Shein-Chung Chow, PhD, is a professor in the Department of Biostatistics and Bioinformatics at Duke University School of Medicine. Dr. Chow is also an adjunct professor at Duke-National University of Singapore Graduate Medical School, an adjunct professor at North Carolina State University, and founding director of the Global Clinical Trial and Research Center in Tianjin, China. He is editor-in-chief of the Journal of Biopharmaceutical Statistics and editor-in-chief of the Chapman & Hall/CRC Biostatistics Series. He is the author or co-author of more than 250 papers and 24 books, including Adaptive Design Methods in Clinical Trials, Second Edition, Handbook of Adaptive Designs in Pharmaceutical and Clinical Development, and Controversial Statistical Issues in Clinical Trials. A fellow of the ASA and member of the ISI, Dr. Chow has received the ASA Chapter Service Recognition Award, the DIA Outstanding Service Award, and the ICSA Extraordinary Achievement Award. Dr. Lokhnygina is an Assistant Professor of Biostatistics and Bioinformatics at Duke University and a faculty member at Duke Clinical Research Institute. Her primary research interests are in statistical methods for multicenter clinical trials, particularly in application to cardiovascular and diabetes research.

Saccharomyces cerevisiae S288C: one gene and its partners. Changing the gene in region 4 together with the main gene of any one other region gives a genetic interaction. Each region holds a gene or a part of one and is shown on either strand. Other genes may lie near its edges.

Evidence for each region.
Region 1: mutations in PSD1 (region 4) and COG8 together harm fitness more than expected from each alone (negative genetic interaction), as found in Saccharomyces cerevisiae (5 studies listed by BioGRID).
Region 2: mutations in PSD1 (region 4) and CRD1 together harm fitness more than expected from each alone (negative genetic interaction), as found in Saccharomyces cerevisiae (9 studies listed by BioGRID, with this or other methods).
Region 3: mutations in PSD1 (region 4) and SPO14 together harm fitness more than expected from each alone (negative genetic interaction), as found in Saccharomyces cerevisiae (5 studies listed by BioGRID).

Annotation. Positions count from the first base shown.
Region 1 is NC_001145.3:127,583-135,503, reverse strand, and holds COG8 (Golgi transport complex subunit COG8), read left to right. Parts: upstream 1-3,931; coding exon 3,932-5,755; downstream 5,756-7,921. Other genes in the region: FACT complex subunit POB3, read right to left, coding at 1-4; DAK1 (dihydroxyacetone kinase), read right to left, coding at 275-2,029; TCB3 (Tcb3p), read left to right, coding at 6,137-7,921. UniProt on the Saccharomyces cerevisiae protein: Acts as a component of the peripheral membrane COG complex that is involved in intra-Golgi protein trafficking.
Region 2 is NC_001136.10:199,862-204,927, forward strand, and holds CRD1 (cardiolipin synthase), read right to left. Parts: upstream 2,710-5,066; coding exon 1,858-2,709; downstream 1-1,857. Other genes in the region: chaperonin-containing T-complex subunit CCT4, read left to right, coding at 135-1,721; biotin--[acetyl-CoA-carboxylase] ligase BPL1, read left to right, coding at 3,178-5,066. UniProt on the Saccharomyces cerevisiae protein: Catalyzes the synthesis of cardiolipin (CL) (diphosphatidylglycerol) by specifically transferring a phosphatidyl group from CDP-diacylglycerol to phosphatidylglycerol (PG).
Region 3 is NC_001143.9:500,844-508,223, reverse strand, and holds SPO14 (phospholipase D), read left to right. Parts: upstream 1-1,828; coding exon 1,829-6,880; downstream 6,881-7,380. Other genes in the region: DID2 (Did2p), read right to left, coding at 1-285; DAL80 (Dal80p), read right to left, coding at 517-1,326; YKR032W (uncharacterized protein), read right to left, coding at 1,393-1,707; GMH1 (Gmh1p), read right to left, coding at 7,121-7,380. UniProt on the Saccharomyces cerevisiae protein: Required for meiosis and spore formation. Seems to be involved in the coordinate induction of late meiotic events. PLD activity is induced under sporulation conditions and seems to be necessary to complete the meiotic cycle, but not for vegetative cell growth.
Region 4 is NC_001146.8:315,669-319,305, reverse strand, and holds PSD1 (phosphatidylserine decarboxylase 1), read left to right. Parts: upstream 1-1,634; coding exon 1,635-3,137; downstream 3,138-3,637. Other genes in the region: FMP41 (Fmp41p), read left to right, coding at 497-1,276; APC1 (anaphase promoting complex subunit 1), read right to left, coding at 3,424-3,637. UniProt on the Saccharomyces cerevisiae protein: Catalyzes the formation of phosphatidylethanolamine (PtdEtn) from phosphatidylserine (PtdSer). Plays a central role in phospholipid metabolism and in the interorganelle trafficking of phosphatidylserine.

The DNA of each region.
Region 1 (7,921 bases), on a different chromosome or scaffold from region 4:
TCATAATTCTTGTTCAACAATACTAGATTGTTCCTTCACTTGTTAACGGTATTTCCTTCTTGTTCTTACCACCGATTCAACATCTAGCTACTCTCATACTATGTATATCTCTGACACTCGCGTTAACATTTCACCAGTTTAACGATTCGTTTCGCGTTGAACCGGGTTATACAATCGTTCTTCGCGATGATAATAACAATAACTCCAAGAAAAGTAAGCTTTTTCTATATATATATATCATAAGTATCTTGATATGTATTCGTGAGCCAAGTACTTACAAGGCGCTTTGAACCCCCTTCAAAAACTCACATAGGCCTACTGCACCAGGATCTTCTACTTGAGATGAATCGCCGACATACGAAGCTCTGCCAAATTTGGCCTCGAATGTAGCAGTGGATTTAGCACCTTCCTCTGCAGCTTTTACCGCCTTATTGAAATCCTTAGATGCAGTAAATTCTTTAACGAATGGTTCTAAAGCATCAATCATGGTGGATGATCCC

Praise for the Second Edition: ... this is a useful, comprehensive compendium of almost every possible sample size formula. The strong organization and carefully defined formulae will aid any researcher designing a study. -Biometrics This impressive book contains formulae for computing sample size in a wide range of settings. One-sample studies and two-sample comparisons for quantitative, binary, and time-to-event outcomes are covered comprehensively, with separate sample size formulae for testing equality, non-inferiority, and equivalence. Many less familiar topics are also covered ... - Journal of the Royal Statistical Society The book is nicely set out with an introduction to the basic idea of each topic, followed by various formulae that lead to power calculations . . . In all, I consider this book to be well written, and it touches on quite a number of more recent topics in sample size determination. Consequently, it will be a useful addition to clinical statisticians as a point of reference to solve more complex issues in power calculations during the design of a clinical trial. - Steve Su, International Society for Clinical Biostatistics Sample Size Calculations in Clinical Research, Third Edition presents statistical procedures for performing sample size calculations during various phases of clinical research and development. A comprehensive and unified presentation of statistical concepts and practical applications, this book includes a well-balanced summary of current and emerging clinical issues, regulatory requirements, and recently developed statistical methodologies for sample size calculation. Features: Compares the relative merits and disadvantages of statistical methods for sample size calculations Explains how the for